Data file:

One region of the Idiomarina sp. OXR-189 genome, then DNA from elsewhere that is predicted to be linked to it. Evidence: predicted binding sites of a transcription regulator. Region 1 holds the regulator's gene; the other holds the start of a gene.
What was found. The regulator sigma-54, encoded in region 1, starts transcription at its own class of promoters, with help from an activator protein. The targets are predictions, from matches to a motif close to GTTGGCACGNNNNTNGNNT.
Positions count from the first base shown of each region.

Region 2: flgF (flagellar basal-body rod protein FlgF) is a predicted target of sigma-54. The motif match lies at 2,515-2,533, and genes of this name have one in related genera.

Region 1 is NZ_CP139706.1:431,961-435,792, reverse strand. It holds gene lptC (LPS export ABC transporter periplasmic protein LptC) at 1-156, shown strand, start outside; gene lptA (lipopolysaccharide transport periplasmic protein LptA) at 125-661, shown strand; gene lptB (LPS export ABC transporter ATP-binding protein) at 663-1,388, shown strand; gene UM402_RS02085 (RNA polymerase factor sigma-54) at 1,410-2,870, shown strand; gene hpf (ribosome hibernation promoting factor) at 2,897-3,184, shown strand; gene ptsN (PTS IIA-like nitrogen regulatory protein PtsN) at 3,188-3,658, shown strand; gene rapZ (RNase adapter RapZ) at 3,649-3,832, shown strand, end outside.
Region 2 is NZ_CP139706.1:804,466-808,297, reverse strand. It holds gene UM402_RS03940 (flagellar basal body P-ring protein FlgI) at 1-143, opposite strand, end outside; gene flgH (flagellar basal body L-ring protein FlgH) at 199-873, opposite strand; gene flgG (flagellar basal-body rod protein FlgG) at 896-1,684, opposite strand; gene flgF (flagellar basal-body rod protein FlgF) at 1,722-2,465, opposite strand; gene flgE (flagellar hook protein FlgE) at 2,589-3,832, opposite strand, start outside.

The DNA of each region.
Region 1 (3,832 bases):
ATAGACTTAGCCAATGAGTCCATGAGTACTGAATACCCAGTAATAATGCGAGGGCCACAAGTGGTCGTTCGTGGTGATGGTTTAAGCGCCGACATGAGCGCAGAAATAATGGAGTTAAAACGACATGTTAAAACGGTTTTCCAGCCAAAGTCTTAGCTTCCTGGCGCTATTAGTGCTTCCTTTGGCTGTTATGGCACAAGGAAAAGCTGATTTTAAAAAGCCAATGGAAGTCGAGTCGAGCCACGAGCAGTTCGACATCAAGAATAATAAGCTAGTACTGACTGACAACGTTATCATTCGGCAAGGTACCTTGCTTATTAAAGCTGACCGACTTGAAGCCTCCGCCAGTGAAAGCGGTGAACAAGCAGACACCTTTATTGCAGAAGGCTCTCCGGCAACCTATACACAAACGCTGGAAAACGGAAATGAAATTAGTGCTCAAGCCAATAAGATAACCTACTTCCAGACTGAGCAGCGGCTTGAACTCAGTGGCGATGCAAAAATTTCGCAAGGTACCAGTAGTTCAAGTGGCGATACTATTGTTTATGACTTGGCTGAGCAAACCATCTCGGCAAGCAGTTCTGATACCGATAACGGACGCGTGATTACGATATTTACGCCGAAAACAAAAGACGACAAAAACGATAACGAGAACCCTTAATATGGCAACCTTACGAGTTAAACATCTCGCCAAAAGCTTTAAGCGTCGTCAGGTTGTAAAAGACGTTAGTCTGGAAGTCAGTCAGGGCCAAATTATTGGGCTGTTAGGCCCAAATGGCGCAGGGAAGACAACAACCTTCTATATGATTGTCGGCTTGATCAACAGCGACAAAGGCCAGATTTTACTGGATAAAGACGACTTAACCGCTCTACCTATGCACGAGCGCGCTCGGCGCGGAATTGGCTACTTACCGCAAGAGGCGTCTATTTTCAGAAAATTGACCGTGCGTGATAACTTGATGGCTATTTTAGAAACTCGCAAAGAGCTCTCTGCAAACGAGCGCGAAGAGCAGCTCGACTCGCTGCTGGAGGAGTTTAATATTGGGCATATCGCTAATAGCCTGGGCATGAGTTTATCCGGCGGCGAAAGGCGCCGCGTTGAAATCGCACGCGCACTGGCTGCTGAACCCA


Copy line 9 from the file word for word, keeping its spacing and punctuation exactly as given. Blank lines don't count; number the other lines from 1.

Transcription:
ATAGACTTAGCCAATGAGTCCATGAGTACTGAATACCCAGTAATAATGCGAGGGCCACAAGTGGTCGTTCGTGGTGATGGTTTAAGCGCCGACATGAGCGCAGAAATAATGGAGTTAAAACGACATGTTAAAACGGTTTTCCAGCCAAAGTCTTAGCTTCCTGGCGCTATTAGTGCTTCCTTTGGCTGTTATGGCACAAGGAAAAGCTGATTTTAAAAAGCCAATGGAAGTCGAGTCGAGCCACGAGCAGTTCGACATCAAGAATAATAAGCTAGTACTGACTGACAACGTTATCATTCGGCAAGGTACCTTGCTTATTAAAGCTGACCGACTTGAAGCCTCCGCCAGTGAAAGCGGTGAACAAGCAGACACCTTTATTGCAGAAGGCTCTCCGGCAACCTATACACAAACGCTGGAAAACGGAAATGAAATTAGTGCTCAAGCCAATAAGATAACCTACTTCCAGACTGAGCAGCGGCTTGAACTCAGTGGCGATGCAAAAATTTCGCAAGGTACCAGTAGTTCAAGTGGCGATACTATTGTTTATGACTTGGCTGAGCAAACCATCTCGGCAAGCAGTTCTGATACCGATAACGGACGCGTGATTACGATATTTACGCCGAAAACAAAAGACGACAAAAACGATAACGAGAACCCTTAATATGGCAACCTTACGAGTTAAACATCTCGCCAAAAGCTTTAAGCGTCGTCAGGTTGTAAAAGACGTTAGTCTGGAAGTCAGTCAGGGCCAAATTATTGGGCTGTTAGGCCCAAATGGCGCAGGGAAGACAACAACCTTCTATATGATTGTCGGCTTGATCAACAGCGACAAAGGCCAGATTTTACTGGATAAAGACGACTTAACCGCTCTACCTATGCACGAGCGCGCTCGGCGCGGAATTGGCTACTTACCGCAAGAGGCGTCTATTTTCAGAAAATTGACCGTGCGTGATAACTTGATGGCTATTTTAGAAACTCGCAAAGAGCTCTCTGCAAACGAGCGCGAAGAGCAGCTCGACTCGCTGCTGGAGGAGTTTAATATTGGGCATATCGCTAATAGCCTGGGCATGAGTTTATCCGGCGGCGAAAGGCGCCGCGTTGAAATCGCACGCGCACTGGCTGCTGAACCCA